Nestled into the eastern foothills of Arthur’s Seat in Edinburgh, Duddingston is a small picturesque village that is full of history. Once a separate settlement from Edinburgh, as the city has grown it has surrounded the village. It borders Holyrood Park which was originally a royal hunting estate, created in 1541.
Situated at the entrance to the park Duddingston Kirk was established in 1124, making it one of the oldest churches in Scotland. The Kirk survived the reformation intact and evidence of a number of historic traditions survive, including the jougs and notable gravestones. In 1824 a gatehouse was added to protect the graves from body snatchers or ‘resurrectionists’ who plagued the city until the Anatomy Act of 1832. It is well worth taking a walk around this fascinating kirkyard and hear stories of interesting people buried here.
Within the Kirk grounds is Dr Neils Garden, created in 1963 by Dr Nancy and Dr Andrew Neil who believed that outdoor activity and the tranquillity of the garden was good for their patients’ health. The garden continues to flourish today and is open to the public.
On the nearby Causeway sits the oldest continually serving pub in Scotland, The Sheep Heid Inn. The first ale was served here in 1360 and ever since it has welcomed visitors and locals alike. Notable patrons of the Sheepie include Bonnie Prince Charlie who held his council of war nearby before the battle of Prestonpans in 1745. A large oil painting of the battle hangs on the wall. More recently Queen Elizabeth II took diners and management by surprise by turning up for dinner in summer 2016. Two ’thrones’ have been installed to commemorate her visit.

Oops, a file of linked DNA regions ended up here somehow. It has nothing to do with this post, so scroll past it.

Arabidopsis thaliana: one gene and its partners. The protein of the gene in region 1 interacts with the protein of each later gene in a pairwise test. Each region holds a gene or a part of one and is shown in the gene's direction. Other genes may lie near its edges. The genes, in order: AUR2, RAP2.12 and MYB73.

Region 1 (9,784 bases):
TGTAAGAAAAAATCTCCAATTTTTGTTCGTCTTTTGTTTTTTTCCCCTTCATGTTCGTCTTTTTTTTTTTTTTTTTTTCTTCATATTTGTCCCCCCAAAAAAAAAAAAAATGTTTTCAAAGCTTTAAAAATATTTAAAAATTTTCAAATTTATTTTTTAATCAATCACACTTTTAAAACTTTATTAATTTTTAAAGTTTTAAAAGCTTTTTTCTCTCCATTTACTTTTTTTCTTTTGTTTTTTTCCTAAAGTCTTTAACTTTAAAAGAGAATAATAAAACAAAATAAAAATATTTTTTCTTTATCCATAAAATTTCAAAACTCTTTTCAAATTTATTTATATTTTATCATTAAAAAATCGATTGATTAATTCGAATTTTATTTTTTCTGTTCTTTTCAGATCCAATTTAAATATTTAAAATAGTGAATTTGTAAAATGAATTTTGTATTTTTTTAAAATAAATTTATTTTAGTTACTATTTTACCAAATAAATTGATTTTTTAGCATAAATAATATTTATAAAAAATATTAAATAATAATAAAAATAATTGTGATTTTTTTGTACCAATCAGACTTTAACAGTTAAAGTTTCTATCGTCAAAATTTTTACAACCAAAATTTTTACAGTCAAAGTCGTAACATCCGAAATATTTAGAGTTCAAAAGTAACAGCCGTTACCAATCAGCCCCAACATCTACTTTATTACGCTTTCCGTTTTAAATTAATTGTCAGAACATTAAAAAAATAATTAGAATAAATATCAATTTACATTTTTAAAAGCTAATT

At the rear of the pub is the Skittle Alley, one of the oldest examples of skittles, the precursor to bowling, in the world. The wooden lanes and manual operation are available for a game, if the resident team are not practising.
Nearby Duddingston Loch is a small body of water that sits between the village and the famous Prestonfield House Hotel. Historically the loch would freeze over and skating was a popular winter activity. In 1790 Henry Raeburn painted an oil on canvas portrait of The Reverend Robert Walker, depicting the popular wintertime activity. The painting was relatively unknown until 1949 but is now one of the most famous portraits in Scotland. It hangs in the National Gallery of Scotland on Princes Street.
With so much to see in a small area, Duddingston Village is a great addition to a private day tour of Edinburgh and just a stone’s throw from the city centre.
The village is open to the public, Dr Neil’s Garden is open in the summer months
An interesting book ‘Duddingston: its story in 50 objects’ is available here